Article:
The BFI will also prioritise the need for additional shooting space in the UK.

“A number of new studio spaces are in development around the UK, and the BFI’s Creative Clusters Challenge fund will support the longer-term development of a number of internationally recognised creative screen clusters in addition to London to ensure future capacity for new international film and television production.”

“We have earmarked £5.5m for our National Cluster Growth Fund across skills and talent to build capacity outside London.”

However, Creative England, which has received significant public backing to date, will have a “refocused” role for the BFI going forward:

“BFI2022 sees a refocused role for Creative England which will build on its imaginative work in supporting enterprise in SMEs. They will continue to deliver ifeatures and we are working closely with them on a review of production services.”


As part of BFI2022, in a bid to boost plateauing cinema admissions across the UK and to boost diversity, more autonomy will be passed to the Film Audience Network, which currently includes venues such as Manchester’s HOME, Bristol’s Watershed and Queens Film Theatre in Belfast. The FAN Network will see its overall budget increased by 20 percent and will also house the new Network talent executives.

“The FAN network is a sleeping giant and we’re only now starting to understand their real potential,” said Nevill. “There’s a real sense at the local level of the importance that the creative industries can have. In this new world where more power is going out to the LEPs [local enterprise partners], we as the BFI have to get in there and make sure local policies and local funding plans include film and the moving image.”

“We need more people watching more British and independent film,” she added. “Between them, the FAN hubs now have over 1,000 collaborative exhibition partners working together on programmes.”

A ninth FAN hub will be added in the Birmingham region, according to Nevill. In the absence of a significant film venue such as Manchester’s HOME, the BFI will work with Flatpack, an activity-based film organisation in Birmingham, to develop the new hub.

The new five-year plan will seek to significantly grow the engagement of 16-30 year olds with UK independent and arthouse film across all BFI activities by 2022.

As part of the drive, the BFI will launch a searchable, interactive database for British feature films, complete with gender data, and will create new 35mm film prints of 100 classic films such as Powell & Pressburger’s The Red Shoes (1948), Alfred Hitchcock’s The Lady Vanishes (1938), Carol Reed’s Odd Man Out (1947), FW Murnau’s Sunrise (1927) and Roman Polanski’s Chinatown (1974).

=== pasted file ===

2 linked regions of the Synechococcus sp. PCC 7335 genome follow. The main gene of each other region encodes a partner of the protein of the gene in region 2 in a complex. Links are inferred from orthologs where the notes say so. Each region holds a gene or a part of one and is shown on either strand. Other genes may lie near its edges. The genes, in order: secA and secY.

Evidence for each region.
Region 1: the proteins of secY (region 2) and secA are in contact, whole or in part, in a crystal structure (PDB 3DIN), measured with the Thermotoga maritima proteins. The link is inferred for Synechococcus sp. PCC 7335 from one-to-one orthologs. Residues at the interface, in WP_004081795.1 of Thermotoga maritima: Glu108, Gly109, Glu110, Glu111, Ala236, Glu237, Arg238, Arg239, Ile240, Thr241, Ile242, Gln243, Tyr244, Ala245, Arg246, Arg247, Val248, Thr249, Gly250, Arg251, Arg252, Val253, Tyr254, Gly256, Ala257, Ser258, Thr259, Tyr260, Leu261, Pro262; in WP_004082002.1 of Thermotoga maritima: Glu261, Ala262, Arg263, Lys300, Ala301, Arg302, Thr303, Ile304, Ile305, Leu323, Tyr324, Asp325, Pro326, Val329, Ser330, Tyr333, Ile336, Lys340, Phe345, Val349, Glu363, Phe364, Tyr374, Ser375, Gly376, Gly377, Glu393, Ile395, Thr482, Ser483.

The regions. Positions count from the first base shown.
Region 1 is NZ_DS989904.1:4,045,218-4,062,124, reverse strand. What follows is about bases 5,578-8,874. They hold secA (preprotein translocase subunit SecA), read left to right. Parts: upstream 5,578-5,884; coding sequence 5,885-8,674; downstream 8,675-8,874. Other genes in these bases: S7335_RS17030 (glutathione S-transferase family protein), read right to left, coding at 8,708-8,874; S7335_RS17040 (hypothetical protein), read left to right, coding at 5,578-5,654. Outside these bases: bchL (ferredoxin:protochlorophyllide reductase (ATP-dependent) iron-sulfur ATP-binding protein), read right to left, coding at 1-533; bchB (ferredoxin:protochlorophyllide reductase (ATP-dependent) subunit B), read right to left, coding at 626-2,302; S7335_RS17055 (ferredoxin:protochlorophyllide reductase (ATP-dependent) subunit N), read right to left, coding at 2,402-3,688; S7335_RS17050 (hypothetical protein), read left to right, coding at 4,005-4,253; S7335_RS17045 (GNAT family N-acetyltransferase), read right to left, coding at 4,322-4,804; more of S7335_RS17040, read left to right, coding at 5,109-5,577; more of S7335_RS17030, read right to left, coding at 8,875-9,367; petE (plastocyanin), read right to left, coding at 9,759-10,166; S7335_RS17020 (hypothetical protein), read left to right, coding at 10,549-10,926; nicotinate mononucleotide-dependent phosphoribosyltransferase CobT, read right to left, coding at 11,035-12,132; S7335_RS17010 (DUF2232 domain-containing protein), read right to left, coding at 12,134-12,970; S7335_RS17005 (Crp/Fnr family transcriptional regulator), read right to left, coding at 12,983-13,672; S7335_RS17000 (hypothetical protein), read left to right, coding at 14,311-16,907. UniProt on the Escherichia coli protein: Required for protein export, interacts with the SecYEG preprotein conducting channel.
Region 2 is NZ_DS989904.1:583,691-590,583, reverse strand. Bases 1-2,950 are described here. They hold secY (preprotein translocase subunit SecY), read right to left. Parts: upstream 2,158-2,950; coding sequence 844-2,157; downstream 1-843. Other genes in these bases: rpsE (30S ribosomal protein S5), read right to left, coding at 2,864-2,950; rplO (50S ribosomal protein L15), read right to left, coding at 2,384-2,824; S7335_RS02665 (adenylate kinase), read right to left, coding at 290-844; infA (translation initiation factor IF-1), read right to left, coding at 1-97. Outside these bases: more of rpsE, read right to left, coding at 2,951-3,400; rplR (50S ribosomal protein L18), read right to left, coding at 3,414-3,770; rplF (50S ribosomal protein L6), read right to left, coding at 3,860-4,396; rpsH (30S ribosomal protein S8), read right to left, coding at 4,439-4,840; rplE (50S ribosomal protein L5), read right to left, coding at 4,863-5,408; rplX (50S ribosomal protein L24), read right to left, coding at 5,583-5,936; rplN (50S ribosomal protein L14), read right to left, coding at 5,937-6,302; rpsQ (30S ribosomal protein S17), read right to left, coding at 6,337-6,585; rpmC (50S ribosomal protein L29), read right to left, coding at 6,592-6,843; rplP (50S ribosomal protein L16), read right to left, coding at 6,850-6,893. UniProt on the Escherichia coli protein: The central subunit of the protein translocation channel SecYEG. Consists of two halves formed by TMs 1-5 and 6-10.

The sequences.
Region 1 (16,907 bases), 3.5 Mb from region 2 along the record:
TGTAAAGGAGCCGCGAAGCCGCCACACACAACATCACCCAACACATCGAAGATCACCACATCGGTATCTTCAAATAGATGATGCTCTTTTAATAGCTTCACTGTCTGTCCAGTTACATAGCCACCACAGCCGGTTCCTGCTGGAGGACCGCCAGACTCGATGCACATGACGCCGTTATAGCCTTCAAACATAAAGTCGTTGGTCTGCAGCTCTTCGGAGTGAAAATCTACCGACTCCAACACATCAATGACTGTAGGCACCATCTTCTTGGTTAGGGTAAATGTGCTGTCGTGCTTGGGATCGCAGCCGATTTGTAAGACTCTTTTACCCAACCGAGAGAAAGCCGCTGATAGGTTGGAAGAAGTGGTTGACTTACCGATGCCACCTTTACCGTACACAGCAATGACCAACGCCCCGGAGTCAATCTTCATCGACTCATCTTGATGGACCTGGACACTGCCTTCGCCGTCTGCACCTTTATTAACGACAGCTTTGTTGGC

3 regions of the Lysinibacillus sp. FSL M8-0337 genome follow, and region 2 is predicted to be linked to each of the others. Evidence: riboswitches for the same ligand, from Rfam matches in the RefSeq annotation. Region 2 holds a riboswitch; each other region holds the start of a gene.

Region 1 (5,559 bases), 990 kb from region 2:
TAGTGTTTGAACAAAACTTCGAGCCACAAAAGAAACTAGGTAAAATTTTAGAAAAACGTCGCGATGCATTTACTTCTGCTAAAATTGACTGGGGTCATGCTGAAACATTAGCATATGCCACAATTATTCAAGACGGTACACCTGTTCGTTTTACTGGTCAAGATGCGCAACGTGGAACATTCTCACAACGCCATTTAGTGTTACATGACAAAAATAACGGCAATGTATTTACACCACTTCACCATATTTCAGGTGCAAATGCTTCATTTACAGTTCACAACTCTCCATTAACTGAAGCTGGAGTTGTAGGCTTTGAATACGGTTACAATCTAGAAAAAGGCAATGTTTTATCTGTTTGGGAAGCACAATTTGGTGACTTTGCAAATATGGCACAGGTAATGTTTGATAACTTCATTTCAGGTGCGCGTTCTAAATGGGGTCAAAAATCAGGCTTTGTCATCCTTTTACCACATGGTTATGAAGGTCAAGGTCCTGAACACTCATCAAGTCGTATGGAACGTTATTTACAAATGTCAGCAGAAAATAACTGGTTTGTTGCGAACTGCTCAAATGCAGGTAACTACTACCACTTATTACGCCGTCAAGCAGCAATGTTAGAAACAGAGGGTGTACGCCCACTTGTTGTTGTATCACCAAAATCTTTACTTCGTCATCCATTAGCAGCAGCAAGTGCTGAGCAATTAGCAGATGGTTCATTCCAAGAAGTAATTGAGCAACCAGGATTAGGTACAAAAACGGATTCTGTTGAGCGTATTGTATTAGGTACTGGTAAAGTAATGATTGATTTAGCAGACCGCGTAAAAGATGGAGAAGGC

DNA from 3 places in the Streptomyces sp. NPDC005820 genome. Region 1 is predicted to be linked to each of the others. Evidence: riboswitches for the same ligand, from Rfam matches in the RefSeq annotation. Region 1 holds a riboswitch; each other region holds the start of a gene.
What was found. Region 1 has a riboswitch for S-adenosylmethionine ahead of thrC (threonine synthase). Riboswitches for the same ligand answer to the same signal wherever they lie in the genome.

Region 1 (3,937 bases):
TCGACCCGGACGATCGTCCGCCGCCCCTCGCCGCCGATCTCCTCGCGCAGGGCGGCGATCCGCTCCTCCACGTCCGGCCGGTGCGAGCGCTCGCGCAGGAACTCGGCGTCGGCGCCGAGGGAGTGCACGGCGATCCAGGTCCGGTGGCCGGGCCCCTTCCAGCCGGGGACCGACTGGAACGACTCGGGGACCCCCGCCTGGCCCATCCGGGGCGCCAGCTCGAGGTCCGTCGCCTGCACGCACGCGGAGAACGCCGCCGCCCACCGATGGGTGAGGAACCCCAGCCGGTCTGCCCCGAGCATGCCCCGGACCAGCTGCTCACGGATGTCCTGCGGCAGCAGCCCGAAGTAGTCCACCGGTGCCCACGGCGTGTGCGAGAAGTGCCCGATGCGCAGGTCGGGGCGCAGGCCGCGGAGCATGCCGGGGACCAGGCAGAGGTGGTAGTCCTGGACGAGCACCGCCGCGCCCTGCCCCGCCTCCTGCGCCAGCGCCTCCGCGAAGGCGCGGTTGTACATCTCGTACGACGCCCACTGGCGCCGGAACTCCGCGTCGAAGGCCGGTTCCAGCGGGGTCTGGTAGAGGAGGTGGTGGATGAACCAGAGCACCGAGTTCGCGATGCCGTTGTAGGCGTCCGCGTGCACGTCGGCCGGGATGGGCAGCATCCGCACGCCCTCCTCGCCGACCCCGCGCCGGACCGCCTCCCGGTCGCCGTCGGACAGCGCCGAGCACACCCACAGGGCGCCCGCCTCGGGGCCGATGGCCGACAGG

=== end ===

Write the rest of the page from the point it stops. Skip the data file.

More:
The Red Shoes

BFI 2022 will also see the launch of a new 10-year plan with skills body Creative Skillset.

“Skills and diversity are part and parcel of the same issue, if we’re going to have a more diverse industry that looks more like the country,” said BFI chair Josh Berger. “The issue is about opportunity. It’s about giving people the opportunity of advancement.”

BFI 2022 will look to develop several other initiatives established under Film Forever. These include a commitment to grow Into Film, which set up active film clubs in 10,000 schools, including developing an evidence-based manifesto to support the educational and cultural value of film; the BFI Film Academy, which will continue to receive investment from the Department of Education; and VOD platform BFI Player.

Growing audiences was a key component of Film Forever and BFI2022 looks to build upon that by devolving more power and responsibility for audience and talent development and funding to the FAN hubs.


There will be more emphasis on capitalising on the international opportunities for UK film, including a commitment to increase in-house expertise. This is seen as crucial as the UK prepares for negotiations to exit the European Union.

In conjunction with the British Film Commission, the BFI will undertake a review of production services and production infrastructure to ensure the UK remains a top film-making destination.

The BFI’s international fund is also set to receive a boost “to better support the anticipated requirements of a post-referendum world”.

“One of the things that the BFI has done in the last five years is bring in a well-thought-through international strategy – beyond the US, to consider who the other territories are that we should be getting into bed with,” said Nevill.

“In the context of Brexit, film is a global business, thank god, and we’ve already started to make serious strides there. Brexit just re-emphasised the need to put more energy into that.”

“The BFI has been a leading member of EFADs [European Film Agency Directors],” she continued. “We meet as a collegiate band and it’s absolutely led by the British, the French, the Germans and the Belgians. Collectively, we have a full-time person in Brussels.

“We have never been out of step with EFADs, even in that great state-aid debacle that happened a few years ago, so I know that what we will want for Brexit will be exactly the same as what my counterparts in the other film agencies want. I also know that it’s highly unlikely to be what the Commission will want [regarding the ongoing dIgital single market debate]. Our friendships with those other directors are going to be really critical during Brexit.”